For some, money is no object. If someone with the wherewithal happens to be as horsepower crazed as we are, things can get pretty wild when the idea of a budget is cast aside.
That’s all you really need to know about why the Hurst/Kenne Bell pairing is now tackling a 1,100-crankshaft-horsepower example for a truly limited Hurst/Kenne Bell Mustang. A customer wants one, so Kenne Bell is stepping up with a bigger, 4.2-liter blower instead of the mere 3.6-liter behemoth fitted to the garden-variety 750-horsepower models.
The larger blower has engendered detail improvements in the existing Kenne Bell Mustang GT fitment, namely a second drive belt, modified fuel rails and a whole new attitude in the torque and horsepower categories.
Furthermore, with the engine longevity threatened by quadruple-digit power figures and the owner eager to have the best of everything, this engine uses some Voodoo magic mixed with a Coyote howl to make its mark. That’s right, not only is this Hurst/Kenne Bell build starting with a 2017 Mustang GT with just 7 tender miles on the odometer, but it’s also an engine swap. The Coyote is out, replaced by a Voodoo motor so thoroughly modified there’s precious left of it; save the block and those gorgeous cylinder heads.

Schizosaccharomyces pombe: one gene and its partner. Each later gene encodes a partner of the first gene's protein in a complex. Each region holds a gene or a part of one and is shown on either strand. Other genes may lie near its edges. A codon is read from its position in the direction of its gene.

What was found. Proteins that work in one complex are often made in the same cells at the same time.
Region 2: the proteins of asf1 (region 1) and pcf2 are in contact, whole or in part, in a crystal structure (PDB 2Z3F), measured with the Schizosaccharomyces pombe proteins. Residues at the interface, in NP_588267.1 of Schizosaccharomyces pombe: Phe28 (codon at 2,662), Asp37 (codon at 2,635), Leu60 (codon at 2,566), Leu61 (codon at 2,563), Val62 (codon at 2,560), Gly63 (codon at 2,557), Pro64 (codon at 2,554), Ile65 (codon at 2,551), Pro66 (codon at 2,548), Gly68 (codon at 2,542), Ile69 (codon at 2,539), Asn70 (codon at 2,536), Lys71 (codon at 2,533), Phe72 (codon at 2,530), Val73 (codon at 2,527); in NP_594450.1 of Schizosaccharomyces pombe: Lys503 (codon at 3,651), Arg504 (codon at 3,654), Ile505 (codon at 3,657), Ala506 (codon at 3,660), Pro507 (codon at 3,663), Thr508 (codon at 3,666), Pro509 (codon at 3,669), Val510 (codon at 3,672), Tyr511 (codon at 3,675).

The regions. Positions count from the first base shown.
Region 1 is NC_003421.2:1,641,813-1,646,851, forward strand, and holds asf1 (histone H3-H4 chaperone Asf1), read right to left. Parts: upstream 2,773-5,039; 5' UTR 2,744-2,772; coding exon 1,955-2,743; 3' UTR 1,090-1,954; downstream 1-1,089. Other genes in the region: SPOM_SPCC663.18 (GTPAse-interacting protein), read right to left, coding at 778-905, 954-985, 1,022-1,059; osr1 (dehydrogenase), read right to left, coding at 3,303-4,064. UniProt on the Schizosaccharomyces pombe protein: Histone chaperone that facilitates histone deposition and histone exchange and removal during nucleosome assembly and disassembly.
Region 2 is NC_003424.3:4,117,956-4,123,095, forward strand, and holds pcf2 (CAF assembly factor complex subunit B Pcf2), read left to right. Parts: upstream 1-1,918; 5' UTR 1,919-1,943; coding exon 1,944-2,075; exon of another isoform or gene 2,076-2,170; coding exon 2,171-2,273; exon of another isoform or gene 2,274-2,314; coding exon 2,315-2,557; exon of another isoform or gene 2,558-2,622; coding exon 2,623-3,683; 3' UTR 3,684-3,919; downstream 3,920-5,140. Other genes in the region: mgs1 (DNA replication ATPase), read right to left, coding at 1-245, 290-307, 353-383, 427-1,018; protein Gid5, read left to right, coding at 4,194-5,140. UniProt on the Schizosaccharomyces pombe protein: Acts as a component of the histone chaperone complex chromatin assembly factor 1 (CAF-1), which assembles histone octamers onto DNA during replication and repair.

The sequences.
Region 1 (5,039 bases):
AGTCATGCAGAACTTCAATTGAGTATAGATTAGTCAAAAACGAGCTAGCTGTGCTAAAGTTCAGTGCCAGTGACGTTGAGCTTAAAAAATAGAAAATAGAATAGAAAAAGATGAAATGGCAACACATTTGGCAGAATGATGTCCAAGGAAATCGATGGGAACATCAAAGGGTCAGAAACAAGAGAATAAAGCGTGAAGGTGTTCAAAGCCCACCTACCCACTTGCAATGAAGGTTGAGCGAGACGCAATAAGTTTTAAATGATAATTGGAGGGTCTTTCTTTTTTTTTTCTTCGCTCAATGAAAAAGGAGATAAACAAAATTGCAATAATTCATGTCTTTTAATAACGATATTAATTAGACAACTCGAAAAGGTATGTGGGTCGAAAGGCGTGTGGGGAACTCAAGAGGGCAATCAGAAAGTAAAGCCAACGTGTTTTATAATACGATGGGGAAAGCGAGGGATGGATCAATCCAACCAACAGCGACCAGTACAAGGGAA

Hurst-Kenne Bell R-Code Mustang
Built as a collaboration between Performance West Group, Hurst and Kenne Bell, the 2017 Hurst-Kenne Bell R-code Mustang is a celebration of the Hurst legacy with a modern Mustang performance machine. It is also a showcase for what the Kennne Bell superchargers can do for these cars.
“I couldn’t think of anybody I would rather work on a high-end Mustang with than Kenne Bell. He (Jim Bell) is one of the few that goes to the effort to do a 50-state, street-legal supercharger with an EO that’s good in any state or Canada,” Larry Weiner of Performance West Group told us.
You can learn more about this limited run of 50 vehicles here, but a truly special example of this lineage will receive the big-power Voodoo engine you see coming together in this story.
The people making it happen are top notch as well. The core engine was developed and assembled by Gil Nevarez, of Nevarez Racing Products/Shelby American Automobiles where he was the power behind the Shelby 1000 S/C and its derivatives. Ken Christley has been Kenne Bell’s chief technologist and all-around hands-on developer for years now, and this installation is a natural progression of the standard Kenne Bell blower kit he designed for late-model Mustang GTs. And, much of the installation has been in the able hands of Ricardo Topete at GTR High Performance.